The form of the documentation is very different from that of a public bond issue, with bonds being issued by means of a note purchase agreement signed by the issuer and each of the initial purchasers, and with no requirement to produce an offering document.

This is reflective of the fact that the bonds will not be listed and will not be cleared through an electronic clearing system, instead being issued in registered form directly to the investor.

Given that there is no overlap in the form of documentation required for public issues and private placements, it is important for issuers to consider which is the most appropriate route to the capital markets prior to lawyers putting pen to paper.

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Factoring size

One of the main deciding factors is the proposed issue size. As a general rule of thumb, if an issuer is looking to raise less than £100m, a private placement may be more appropriate. Conversely, if an issuer is looking to raise more than £100m, a publicly marketed issue may be more appropriate.


That said, there is no minimum/maximum in either case and bonds can be privately placed for £150m or more, or publicly issued in amounts of less than £70m. Where the issue size could tip it either side of the line, there are a number of other considerations which will play into the decision as to the right route:

  • is the issuer looking to raise further funds in the near future and, if so, is it better to widen its investor base with a public issue?
  • listed bonds typically have less restrictive covenants than private placements (holders being more likely to have a liquid market to sell these in should they no longer wish to be exposed to the issuer and therefore not looking for the same level of control), the flip side being that the issuer will be obliged to comply with ongoing listing obligations (for example, disclosure of inside information).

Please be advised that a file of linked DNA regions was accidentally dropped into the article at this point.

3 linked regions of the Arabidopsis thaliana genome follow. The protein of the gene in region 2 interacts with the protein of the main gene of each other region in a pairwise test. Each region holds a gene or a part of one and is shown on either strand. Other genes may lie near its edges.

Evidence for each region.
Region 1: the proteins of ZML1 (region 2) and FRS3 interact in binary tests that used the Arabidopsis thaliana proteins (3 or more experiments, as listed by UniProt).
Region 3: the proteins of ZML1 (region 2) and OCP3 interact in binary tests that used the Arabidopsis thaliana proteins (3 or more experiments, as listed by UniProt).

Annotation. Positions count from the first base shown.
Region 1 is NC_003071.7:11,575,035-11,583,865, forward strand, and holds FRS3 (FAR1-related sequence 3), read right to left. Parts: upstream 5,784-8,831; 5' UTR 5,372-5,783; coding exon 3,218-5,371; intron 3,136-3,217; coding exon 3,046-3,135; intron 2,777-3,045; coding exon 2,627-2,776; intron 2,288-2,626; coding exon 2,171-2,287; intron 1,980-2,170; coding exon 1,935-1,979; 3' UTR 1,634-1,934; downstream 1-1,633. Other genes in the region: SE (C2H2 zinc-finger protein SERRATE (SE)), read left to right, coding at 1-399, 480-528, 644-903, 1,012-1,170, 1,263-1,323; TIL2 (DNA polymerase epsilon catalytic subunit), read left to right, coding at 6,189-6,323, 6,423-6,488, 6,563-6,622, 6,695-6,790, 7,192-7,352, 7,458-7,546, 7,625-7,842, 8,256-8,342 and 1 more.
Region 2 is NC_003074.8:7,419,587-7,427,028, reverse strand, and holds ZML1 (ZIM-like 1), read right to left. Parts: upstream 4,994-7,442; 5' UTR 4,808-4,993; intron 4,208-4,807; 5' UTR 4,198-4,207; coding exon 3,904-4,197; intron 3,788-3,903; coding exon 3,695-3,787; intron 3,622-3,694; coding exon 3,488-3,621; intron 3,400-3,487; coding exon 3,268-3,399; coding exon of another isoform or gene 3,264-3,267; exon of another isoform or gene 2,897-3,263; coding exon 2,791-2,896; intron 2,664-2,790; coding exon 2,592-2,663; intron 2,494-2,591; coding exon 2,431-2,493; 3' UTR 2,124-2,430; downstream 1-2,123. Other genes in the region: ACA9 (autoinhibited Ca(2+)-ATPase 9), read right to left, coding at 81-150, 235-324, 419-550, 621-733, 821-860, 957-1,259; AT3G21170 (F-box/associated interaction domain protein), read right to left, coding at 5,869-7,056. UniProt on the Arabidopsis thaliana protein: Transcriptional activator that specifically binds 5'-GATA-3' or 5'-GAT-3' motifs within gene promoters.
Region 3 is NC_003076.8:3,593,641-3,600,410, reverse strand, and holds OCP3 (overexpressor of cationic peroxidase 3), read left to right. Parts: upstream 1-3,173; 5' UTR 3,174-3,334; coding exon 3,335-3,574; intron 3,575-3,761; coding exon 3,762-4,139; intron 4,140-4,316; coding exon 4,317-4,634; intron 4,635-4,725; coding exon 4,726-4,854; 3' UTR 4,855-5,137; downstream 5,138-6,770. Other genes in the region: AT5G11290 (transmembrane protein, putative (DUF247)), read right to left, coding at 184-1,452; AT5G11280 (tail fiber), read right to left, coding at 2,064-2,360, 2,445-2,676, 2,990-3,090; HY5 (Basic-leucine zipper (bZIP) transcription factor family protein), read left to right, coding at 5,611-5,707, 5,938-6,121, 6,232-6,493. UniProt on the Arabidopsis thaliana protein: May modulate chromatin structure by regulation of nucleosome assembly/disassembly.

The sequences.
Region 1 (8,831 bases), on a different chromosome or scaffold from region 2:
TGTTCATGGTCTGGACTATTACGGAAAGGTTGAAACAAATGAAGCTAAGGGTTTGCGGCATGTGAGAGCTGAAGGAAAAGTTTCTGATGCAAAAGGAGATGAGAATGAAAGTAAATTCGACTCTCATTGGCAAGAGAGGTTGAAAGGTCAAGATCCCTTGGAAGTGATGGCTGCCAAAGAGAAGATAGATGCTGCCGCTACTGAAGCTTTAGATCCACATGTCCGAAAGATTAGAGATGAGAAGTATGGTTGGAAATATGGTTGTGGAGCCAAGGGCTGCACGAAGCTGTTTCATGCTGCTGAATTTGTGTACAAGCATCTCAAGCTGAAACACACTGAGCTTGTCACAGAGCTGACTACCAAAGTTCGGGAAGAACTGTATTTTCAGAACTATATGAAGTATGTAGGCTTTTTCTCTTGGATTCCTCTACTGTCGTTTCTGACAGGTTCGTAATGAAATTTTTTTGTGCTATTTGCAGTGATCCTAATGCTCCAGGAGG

• private placements are less likely to be traded and the issuer will know who the holders are at all times, facilitating bi-lateral discussions if required; in contrast, an issuer has no right to identify the beneficial owners of bonds held through an electronic clearing system so the documentation is typically more prescribed since any amendments/waivers would need to be sought either with the approval of a bond trustee or on the basis of a bondholder resolution upon the convening of a meeting.
  • the initial and ongoing costs of a public listed issue will be higher than those of a private placement; in addition to preparing the necessary offering document, the issuer will need to pay listing costs, appoint a paying agent and a bond trustee and will need to pay ongoing fees of the relevant rating agency. These costs may, however, be offset by the ability to get better pricing in the public markets.

Choosing the right approach from the outset will clearly avoid wasted cost and time later down the line.

Beth Collett is a partner in the banking team at Addleshaw Goddard. She will be speaking at today’s Social Housing Finance Conference in London